Does the presence of randomness in the universe negatively impact God's running of the universe? Or put another way, does God have absolute control over everything that goes on in the universe? In the final analysis what is at stake in the question is nothing less than the Being of God. If one accepts that a principle of randomness exists in the universe, one must also accept that God does not control everything, for some things happen "randomly"; that is, they are events "lacking a regular plan, purpose, or pattern." God is likely as surprised by such events as we are. Randomness in the universe challenges one who believes in God to explain how s/he knows what events happen randomly and what events are planned and controlled by God. Failure to answer that question raises another: "Is God in control of anything?" And then for some the ultimate question will arise: "Is there a God, after all?" In this essay, however, I am only concerned with the issue of randomness in the universe.
Physical scientists recognize randomness in the behavior of light. Light can behave simultaneously as a particle and a wave. "This wave-particle duality is an unresolved dilemma of modern physics" (Young, 283). Another example of randomness is found in Darwin's views on natural selection and the survival of the fittest. His views are described as a theory, but only by those who have never read his Origin of the Species. The truth is randomness, chance, and fortune determine who or what survives in nature—or not. For example, the sudden disappearance of dinosaurs and similar creatures that inhabited earth from the Jurassic until the end of the Cretaceous period (200 to 66 million years ago)—and then became extinct. Chance and genes in part explain why I am a living octogenarian rather than a deceased septuagenarian, like many of my high school classmates.
Oddly enough we even find some Biblical authors acknowledging that chance and randomness play a part in everyday life. For example, one biblical author describes the Philistines devising a test to know whether a plague was caused by Yahweh, God of the Israelites (1 Samuel 6:1-9), or whether it had happened to them "by chance" (1 Samuel 6:9). In 2 Samuel 1:1-10 the biblical author notes that the death of Saul at the hands of a young Amalekite (2 Samuel 1:1-10) happened "by chance" (2 Samuel 1:6). In the law code attributed to Moses, the lawgiver describes how one should behave upon the chance finding of an occupied bird's nest (Deuteronomy 22:6-7). Koheleth (the "preacher") observes that the same fate eventually comes upon good and bad people alike (Ecclesiastes 9:2-12), for "time and chance happen to them all" (Ecclesiastes 9:11). Even Paul describes a happenstance sowing of one sort of seed or another (1 Corinthians 15:37). In a parable of Jesus (Luke 10:29-35) Luke describes the three specific travelers passing by a severely wounded man lying beside the road as chance occurrences (Luke 10:31). In all of these texts there is a tacit acceptance of the principle of randomness and chance in human life. Apparently not even some biblical authors assume God controls everything.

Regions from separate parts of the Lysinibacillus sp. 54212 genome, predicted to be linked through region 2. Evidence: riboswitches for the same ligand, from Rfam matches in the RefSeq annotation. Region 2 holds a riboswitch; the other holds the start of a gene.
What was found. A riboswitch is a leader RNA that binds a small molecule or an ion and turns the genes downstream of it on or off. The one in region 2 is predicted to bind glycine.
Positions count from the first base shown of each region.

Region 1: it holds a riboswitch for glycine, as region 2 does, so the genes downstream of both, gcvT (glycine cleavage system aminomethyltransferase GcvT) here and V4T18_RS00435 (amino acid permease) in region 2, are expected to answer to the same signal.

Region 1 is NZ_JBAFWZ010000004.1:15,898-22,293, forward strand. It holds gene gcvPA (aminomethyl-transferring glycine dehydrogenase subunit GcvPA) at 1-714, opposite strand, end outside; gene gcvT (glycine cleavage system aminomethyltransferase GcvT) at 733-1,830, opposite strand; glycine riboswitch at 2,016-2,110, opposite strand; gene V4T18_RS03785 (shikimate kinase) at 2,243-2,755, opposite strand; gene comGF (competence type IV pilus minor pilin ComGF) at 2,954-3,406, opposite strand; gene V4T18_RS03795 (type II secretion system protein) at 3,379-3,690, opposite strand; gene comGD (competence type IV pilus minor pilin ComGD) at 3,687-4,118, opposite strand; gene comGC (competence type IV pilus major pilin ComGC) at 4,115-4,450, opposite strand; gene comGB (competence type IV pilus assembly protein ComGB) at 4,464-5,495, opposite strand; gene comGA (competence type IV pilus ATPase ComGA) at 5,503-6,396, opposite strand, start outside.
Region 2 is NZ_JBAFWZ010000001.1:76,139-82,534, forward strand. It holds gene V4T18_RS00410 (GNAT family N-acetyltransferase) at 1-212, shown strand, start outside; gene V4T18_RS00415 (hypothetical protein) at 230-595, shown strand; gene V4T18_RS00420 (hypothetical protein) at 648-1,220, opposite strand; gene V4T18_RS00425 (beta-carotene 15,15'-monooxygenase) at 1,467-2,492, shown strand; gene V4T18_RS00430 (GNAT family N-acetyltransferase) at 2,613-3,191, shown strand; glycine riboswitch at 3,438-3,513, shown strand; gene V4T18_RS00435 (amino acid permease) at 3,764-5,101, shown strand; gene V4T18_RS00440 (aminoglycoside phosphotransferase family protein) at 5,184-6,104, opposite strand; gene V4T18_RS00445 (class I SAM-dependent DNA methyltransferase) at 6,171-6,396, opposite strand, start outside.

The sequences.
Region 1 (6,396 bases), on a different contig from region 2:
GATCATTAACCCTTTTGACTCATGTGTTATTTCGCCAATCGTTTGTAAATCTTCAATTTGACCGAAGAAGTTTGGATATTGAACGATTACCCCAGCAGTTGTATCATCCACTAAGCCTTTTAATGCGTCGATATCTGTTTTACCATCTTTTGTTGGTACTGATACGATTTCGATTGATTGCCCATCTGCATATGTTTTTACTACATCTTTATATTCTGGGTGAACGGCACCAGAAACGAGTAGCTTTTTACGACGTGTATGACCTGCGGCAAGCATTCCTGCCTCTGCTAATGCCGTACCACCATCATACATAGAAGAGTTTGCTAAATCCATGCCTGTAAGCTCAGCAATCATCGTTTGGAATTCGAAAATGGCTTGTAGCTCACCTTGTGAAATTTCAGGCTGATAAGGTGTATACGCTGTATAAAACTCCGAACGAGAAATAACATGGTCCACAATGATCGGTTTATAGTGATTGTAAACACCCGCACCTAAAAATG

Even though Jesus claimed that the very hairs of our head are numbered (Matthew 10:30; Luke 12:7), we seem instinctively to know that some stuff happens randomly. Hence we make room for "luck" in our view of events, and describe some as good or bad "luck"—like accidents or misfortunes. Only the true believer describes the weather as an "act of God," as insurance companies describe floods, tornadoes, tsunamis, ice storms, and other catastrophes of nature. Accidents happen due to our carelessness or the carelessness of others. They cannot be predicted or guarded against; they are random and simply part of the natural order of things. Some conservative religious folk appeal to the permissive will of God to explain such phenomena:
Because God is sovereign, nothing happens that is outside his will. But there is a difference between what he causes and what he allows. By the permissive will of God things happen which God does not cause…
Such a response has always perplexed me, since it impugns God's character, and ultimately makes God responsible for all the bad and tragic experiences of our lives—at least that must be so in the view of James, who wrote:
Whoever knows to do good, yet does not do it, for him it is sin (James 4:17).
It works this way: God knows to do good; God can control what happens in the world; but God nevertheless allows bad things to happen.
It seems to me that standing idly by and allowing bad things to happen when one could have prevented them, whatever one's reasons for doing so, is ethically wrong.
How does it seem to you?
Charles W. Hedrick
Missouri State University
Louise Young, ed., Exploring the Universe (2nd ed.; Oxford, 1971).